Friday, March 24, 2006


That is advice #1 of the top Do's & Dont's in this Yahoo story titled "On the bubble? Heed these dos and don'ts".

"The real estate bubble: It sounds like something out of a second-rate horror movie. And it's some homeowners' worst nightmare. "

"You buy the biggest home you can afford and use every dime to do it. Now, instead of increasing in value, the worth of your home, sweet home takes a nose dive. The bubble has burst, leaving you in a financial mess."

Here are the TOP TEN THINGS ( hit it Paul) to do now that the bubble has burst:

1. DON'T PANIC- "One of the biggest fears with a bubble is that the homeowner will owe more than the house is actually worth. But that's usually only a factor if you're selling, need to tap your home equity, or have an adjustable-rate mortgage (or some funky option where you're skipping or delaying paying the equity) and interest rates start to rise"

2. STAY PUT-"This could be a good time to trade your current adjustable-rate (or interest-only or a negative-amortization) loan for a fixed-rate version."

Are long-term interest rates going up?
Are existing houses sitting on the market longer? And how does that trend compare to months and years past?
Is it much cheaper to rent?"

4. ELIMINATE UNCERTAINTY- " If you suspect rates are going to rise and values are going down, and you have an adjustable-rate home equity line of credit or home equity loan, this might be a good time to step up the payments"

5. DON'T BORROW MORE MONEY ( I found this one particularly amusing, isn't that how they got this way in the first place?)- " The temptation often is to tap it now with an equity loan. Bad idea. Depending on the drop, you could end up owing more than the home is actually worth, or close to it (Figure an extra 10 percent for closing and moving cost.) So if you have less than 15 percent equity in your house, you're in the danger zone. "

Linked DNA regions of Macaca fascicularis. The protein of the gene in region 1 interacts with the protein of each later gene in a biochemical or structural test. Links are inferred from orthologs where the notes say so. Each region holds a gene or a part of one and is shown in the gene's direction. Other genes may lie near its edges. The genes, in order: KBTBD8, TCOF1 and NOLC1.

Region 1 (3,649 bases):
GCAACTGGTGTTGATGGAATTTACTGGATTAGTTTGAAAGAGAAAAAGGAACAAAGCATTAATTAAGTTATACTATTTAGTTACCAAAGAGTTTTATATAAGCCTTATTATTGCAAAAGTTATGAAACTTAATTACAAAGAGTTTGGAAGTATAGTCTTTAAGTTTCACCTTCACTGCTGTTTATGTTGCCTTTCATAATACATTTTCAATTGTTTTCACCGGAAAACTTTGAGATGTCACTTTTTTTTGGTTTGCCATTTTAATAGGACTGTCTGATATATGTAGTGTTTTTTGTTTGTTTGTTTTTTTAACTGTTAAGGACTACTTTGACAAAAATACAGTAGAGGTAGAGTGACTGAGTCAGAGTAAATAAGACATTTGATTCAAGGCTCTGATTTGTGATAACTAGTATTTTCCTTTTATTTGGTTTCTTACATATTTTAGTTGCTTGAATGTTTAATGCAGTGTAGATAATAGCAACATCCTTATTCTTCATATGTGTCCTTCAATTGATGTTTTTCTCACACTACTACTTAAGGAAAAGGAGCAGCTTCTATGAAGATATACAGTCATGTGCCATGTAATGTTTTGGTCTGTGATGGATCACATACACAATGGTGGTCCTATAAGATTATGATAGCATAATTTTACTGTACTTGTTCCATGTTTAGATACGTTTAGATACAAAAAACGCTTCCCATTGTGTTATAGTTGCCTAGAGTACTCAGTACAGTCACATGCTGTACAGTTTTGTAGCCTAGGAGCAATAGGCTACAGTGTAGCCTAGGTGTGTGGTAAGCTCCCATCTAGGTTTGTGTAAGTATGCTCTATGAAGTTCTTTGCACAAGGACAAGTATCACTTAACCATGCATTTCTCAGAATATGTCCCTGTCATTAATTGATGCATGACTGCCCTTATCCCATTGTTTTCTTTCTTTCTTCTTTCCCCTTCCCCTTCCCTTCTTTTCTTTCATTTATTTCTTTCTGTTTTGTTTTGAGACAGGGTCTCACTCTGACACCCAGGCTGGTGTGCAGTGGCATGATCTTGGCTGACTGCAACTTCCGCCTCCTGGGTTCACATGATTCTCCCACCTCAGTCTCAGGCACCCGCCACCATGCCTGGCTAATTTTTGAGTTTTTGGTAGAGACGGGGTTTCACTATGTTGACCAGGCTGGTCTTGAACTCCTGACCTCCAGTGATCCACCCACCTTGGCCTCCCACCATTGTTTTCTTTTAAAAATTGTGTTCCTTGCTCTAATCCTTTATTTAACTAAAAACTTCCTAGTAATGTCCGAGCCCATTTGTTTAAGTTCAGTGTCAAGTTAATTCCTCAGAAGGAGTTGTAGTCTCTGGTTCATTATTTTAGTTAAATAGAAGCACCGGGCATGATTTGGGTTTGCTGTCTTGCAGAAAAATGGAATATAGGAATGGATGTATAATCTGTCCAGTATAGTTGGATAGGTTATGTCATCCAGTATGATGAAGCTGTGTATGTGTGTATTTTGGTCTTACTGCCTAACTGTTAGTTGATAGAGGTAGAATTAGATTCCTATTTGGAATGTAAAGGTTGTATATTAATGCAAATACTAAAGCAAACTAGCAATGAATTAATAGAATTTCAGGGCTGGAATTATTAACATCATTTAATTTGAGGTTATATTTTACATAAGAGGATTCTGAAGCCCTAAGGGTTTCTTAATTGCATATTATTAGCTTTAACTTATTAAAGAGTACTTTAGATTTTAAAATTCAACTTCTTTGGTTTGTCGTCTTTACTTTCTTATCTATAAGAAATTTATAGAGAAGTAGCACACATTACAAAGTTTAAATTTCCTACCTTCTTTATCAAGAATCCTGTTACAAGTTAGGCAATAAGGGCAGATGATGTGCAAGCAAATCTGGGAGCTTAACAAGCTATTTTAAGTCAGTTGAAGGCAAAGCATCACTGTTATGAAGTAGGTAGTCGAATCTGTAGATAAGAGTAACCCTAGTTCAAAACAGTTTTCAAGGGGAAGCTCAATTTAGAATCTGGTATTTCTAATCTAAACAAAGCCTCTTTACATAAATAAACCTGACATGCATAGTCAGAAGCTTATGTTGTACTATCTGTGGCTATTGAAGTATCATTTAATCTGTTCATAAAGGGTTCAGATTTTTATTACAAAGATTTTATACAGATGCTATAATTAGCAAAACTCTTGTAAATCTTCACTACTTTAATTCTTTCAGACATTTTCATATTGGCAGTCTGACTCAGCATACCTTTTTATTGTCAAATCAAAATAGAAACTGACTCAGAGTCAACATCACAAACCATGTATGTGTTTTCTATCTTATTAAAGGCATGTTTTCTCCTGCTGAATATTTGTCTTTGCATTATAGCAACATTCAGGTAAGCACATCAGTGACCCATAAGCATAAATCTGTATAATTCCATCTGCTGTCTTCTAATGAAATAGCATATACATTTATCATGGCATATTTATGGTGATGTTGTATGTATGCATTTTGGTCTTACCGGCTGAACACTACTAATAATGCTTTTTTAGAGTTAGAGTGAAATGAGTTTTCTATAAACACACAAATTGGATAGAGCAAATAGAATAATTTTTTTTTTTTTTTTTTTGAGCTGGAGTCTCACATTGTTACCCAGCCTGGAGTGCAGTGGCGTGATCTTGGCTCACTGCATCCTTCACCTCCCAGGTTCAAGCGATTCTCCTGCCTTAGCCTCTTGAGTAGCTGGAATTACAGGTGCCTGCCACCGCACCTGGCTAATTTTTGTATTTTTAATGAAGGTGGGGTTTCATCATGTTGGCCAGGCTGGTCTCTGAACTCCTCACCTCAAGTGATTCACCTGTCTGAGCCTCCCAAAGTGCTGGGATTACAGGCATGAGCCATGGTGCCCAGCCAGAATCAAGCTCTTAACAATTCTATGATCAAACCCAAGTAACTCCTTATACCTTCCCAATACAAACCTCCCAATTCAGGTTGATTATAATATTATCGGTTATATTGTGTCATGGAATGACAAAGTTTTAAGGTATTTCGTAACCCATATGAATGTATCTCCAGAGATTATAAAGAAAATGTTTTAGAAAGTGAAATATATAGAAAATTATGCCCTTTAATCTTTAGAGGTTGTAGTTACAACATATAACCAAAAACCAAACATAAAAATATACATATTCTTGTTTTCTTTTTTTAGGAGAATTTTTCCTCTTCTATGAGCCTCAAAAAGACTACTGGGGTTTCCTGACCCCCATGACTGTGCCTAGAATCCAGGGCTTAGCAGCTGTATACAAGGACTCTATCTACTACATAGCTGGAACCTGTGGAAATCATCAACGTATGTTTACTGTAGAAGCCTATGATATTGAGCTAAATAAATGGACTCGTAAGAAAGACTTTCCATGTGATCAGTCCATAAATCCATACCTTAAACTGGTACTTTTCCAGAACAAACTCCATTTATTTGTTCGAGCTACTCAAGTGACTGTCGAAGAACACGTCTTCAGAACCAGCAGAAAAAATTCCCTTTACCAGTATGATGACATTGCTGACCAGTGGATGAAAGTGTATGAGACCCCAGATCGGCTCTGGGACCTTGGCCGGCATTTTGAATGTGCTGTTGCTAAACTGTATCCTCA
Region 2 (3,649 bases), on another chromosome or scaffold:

6. REANALYZE YOUR INVESTMENT PROPERTIES- "It's one thing to hang onto a house because rent will cost you just as much each month and you know that your house will (eventually) appreciate. But if you're talking about an investment property and you see signs of home depreciation in the area, then you may want to take another look at the numbers."

7. DON'T GET CARRIED AWAY WITH UNNECESSARY IMPROVEMENTS-"If you're making improvements, make improvements that will sustain its value," says Retsinas. "Nothing frivolous"


At 11:23 AM, Blogger diogenes said...

It's way too early to panic....

Most "investors" are still in denial mode.

They still have to get to acceptance, anxious, then desperate......


Give it another 6 to 12 months.


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